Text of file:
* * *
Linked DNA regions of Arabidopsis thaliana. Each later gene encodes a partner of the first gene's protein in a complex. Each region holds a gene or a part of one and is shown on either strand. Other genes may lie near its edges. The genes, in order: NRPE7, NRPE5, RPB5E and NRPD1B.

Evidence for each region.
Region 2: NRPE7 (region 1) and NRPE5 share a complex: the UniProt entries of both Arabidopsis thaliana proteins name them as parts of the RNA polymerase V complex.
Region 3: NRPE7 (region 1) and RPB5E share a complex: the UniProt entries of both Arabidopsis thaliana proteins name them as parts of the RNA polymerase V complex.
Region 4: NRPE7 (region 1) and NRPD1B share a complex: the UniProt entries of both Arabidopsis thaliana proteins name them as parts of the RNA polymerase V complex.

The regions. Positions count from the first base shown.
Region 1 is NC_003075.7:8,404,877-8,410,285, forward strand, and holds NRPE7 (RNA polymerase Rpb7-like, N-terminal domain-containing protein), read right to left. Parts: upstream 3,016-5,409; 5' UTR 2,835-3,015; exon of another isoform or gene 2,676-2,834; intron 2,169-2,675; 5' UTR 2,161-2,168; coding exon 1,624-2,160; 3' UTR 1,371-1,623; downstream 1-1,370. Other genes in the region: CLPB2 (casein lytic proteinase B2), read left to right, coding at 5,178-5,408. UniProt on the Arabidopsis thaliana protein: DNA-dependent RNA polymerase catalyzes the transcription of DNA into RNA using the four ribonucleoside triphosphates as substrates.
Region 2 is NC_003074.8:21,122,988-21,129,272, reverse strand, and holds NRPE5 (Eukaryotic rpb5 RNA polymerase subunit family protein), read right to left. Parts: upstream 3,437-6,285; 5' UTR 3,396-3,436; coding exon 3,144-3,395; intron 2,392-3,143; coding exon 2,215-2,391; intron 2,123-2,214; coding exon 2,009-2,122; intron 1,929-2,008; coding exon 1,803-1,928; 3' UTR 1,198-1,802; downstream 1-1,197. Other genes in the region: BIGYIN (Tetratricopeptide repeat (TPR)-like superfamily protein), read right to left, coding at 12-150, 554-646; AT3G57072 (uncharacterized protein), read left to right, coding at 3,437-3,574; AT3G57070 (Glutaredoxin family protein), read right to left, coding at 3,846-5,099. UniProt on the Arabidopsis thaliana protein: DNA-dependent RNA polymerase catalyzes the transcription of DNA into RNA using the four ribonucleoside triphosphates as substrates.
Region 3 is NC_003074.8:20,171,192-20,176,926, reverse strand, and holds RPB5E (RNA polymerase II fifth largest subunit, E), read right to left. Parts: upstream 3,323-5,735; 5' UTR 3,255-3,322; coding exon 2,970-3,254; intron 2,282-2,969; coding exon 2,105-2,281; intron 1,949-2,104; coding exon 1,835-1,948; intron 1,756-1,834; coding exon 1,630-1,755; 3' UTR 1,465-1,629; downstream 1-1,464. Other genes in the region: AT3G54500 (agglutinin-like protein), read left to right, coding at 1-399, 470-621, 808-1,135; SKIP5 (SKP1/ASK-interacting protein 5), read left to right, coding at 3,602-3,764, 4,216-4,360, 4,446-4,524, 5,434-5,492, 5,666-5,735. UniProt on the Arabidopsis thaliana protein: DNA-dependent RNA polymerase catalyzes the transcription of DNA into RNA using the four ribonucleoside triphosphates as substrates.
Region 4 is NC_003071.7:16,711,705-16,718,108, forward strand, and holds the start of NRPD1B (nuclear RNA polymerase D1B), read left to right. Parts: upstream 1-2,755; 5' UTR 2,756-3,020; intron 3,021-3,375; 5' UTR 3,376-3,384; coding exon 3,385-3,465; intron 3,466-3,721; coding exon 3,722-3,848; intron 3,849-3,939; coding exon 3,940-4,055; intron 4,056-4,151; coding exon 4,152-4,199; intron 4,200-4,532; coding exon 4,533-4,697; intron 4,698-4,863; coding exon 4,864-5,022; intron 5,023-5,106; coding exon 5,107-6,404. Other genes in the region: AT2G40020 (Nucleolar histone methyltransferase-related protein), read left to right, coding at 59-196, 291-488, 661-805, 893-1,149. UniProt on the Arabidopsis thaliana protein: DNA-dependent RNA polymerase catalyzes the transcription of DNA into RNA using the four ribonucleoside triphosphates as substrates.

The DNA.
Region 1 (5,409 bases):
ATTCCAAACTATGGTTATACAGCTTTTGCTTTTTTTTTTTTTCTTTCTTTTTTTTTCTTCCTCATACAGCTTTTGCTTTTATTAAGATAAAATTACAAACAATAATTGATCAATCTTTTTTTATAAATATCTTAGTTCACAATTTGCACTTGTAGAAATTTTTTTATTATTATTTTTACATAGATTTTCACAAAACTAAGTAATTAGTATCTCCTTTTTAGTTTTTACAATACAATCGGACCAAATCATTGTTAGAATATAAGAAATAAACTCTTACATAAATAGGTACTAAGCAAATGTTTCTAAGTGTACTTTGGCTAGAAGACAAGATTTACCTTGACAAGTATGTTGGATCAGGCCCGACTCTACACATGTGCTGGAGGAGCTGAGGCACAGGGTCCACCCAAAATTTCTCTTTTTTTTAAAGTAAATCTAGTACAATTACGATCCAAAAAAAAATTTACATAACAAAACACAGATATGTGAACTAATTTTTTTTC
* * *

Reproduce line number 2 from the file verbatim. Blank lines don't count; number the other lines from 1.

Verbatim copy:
Evidence for each region.